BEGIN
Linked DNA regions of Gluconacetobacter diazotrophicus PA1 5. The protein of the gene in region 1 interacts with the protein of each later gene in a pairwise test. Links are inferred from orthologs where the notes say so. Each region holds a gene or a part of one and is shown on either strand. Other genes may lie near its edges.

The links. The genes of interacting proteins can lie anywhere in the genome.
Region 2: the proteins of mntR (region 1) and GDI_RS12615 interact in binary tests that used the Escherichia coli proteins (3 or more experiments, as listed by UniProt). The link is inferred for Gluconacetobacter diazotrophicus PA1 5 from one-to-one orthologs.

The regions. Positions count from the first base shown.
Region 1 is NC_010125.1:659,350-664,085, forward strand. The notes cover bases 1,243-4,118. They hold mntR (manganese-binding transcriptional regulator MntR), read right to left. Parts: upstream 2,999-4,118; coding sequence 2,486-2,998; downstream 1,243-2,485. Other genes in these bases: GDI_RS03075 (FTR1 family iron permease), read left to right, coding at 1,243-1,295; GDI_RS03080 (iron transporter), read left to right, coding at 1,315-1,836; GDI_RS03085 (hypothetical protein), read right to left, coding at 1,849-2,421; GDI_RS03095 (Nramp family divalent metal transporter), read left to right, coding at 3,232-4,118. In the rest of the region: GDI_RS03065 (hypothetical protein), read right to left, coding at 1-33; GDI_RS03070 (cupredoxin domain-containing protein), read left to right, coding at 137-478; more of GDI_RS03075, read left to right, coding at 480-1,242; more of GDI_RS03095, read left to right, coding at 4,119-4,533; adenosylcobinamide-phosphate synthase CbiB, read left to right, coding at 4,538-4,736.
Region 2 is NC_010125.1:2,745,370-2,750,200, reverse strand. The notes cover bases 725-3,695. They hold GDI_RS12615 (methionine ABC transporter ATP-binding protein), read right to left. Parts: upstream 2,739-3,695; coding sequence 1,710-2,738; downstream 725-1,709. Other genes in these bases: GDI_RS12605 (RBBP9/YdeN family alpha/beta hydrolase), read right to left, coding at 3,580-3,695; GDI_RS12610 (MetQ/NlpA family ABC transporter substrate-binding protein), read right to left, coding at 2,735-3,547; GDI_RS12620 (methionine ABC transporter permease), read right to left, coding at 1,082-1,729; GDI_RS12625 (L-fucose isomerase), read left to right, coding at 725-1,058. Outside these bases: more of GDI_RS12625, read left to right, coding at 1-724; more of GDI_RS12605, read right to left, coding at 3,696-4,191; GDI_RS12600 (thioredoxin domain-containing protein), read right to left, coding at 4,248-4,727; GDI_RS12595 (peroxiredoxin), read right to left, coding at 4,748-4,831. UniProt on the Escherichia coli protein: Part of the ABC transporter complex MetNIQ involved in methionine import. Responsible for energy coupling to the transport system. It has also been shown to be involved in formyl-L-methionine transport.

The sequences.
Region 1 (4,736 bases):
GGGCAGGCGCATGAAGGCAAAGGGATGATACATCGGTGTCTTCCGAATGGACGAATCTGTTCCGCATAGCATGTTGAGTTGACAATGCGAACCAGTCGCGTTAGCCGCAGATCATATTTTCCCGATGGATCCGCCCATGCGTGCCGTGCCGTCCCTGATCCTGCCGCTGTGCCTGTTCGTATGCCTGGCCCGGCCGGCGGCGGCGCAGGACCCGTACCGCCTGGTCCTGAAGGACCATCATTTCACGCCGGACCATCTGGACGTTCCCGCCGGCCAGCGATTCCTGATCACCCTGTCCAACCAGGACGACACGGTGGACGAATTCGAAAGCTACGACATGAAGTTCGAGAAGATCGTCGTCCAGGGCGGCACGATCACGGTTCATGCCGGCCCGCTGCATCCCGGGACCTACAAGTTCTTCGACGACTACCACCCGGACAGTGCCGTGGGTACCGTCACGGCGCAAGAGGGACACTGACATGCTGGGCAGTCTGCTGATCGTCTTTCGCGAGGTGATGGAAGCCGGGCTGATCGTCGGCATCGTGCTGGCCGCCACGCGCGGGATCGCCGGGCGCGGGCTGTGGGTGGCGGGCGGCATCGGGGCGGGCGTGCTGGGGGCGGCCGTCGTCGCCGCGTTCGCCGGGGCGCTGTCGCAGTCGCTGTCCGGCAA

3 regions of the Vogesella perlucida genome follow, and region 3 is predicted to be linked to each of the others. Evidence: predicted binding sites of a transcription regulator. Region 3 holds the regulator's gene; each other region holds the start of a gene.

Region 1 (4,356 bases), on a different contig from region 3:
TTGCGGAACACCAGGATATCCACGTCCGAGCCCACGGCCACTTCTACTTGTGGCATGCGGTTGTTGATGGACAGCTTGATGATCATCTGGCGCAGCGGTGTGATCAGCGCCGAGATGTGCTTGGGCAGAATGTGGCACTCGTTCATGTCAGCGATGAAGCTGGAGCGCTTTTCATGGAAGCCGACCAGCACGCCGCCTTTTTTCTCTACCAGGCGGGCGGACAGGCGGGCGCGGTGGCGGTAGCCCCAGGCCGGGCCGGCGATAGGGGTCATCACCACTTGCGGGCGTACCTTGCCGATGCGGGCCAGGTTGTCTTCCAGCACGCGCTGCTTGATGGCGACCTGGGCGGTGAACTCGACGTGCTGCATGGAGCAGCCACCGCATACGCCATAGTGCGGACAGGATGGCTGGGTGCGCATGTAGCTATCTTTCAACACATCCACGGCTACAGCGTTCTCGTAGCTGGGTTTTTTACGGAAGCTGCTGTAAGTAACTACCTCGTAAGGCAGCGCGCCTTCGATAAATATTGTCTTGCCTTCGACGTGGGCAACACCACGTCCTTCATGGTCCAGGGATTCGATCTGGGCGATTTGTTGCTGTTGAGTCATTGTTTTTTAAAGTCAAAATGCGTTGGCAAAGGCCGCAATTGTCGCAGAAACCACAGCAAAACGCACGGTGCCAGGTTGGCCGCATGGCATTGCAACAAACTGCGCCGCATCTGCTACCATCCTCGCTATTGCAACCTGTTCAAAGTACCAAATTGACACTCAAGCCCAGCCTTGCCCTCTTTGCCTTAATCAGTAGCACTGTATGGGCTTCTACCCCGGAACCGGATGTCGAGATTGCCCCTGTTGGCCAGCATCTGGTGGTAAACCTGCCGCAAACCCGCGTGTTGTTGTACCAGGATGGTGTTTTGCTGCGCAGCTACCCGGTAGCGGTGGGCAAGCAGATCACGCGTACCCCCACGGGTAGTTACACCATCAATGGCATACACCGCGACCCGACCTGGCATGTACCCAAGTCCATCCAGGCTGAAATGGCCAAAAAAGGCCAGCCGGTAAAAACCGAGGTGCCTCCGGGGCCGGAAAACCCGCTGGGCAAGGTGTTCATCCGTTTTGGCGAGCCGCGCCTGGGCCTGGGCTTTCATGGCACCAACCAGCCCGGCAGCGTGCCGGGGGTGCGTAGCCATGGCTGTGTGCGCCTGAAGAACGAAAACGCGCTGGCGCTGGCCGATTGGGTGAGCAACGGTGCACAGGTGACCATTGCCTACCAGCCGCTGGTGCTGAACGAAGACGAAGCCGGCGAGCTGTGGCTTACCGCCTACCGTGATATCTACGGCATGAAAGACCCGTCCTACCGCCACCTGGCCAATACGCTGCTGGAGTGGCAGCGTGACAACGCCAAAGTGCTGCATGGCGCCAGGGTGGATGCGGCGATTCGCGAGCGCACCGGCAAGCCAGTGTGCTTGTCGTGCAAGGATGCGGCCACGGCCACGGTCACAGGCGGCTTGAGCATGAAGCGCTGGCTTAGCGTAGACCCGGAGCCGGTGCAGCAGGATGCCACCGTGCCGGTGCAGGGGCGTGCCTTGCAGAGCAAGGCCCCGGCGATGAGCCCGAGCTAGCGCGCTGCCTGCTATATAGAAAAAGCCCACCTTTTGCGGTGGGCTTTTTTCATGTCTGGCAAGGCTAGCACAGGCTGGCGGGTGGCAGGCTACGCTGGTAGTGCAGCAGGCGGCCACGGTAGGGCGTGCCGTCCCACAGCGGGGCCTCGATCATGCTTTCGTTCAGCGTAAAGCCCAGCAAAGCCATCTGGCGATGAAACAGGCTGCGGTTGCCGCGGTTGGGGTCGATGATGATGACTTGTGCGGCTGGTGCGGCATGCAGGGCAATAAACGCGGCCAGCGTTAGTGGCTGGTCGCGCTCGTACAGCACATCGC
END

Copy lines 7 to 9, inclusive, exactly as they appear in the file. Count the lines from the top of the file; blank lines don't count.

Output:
The sequences.
Region 1 (4,736 bases):
GGGCAGGCGCATGAAGGCAAAGGGATGATACATCGGTGTCTTCCGAATGGACGAATCTGTTCCGCATAGCATGTTGAGTTGACAATGCGAACCAGTCGCGTTAGCCGCAGATCATATTTTCCCGATGGATCCGCCCATGCGTGCCGTGCCGTCCCTGATCCTGCCGCTGTGCCTGTTCGTATGCCTGGCCCGGCCGGCGGCGGCGCAGGACCCGTACCGCCTGGTCCTGAAGGACCATCATTTCACGCCGGACCATCTGGACGTTCCCGCCGGCCAGCGATTCCTGATCACCCTGTCCAACCAGGACGACACGGTGGACGAATTCGAAAGCTACGACATGAAGTTCGAGAAGATCGTCGTCCAGGGCGGCACGATCACGGTTCATGCCGGCCCGCTGCATCCCGGGACCTACAAGTTCTTCGACGACTACCACCCGGACAGTGCCGTGGGTACCGTCACGGCGCAAGAGGGACACTGACATGCTGGGCAGTCTGCTGATCGTCTTTCGCGAGGTGATGGAAGCCGGGCTGATCGTCGGCATCGTGCTGGCCGCCACGCGCGGGATCGCCGGGCGCGGGCTGTGGGTGGCGGGCGGCATCGGGGCGGGCGTGCTGGGGGCGGCCGTCGTCGCCGCGTTCGCCGGGGCGCTGTCGCAGTCGCTGTCCGGCAA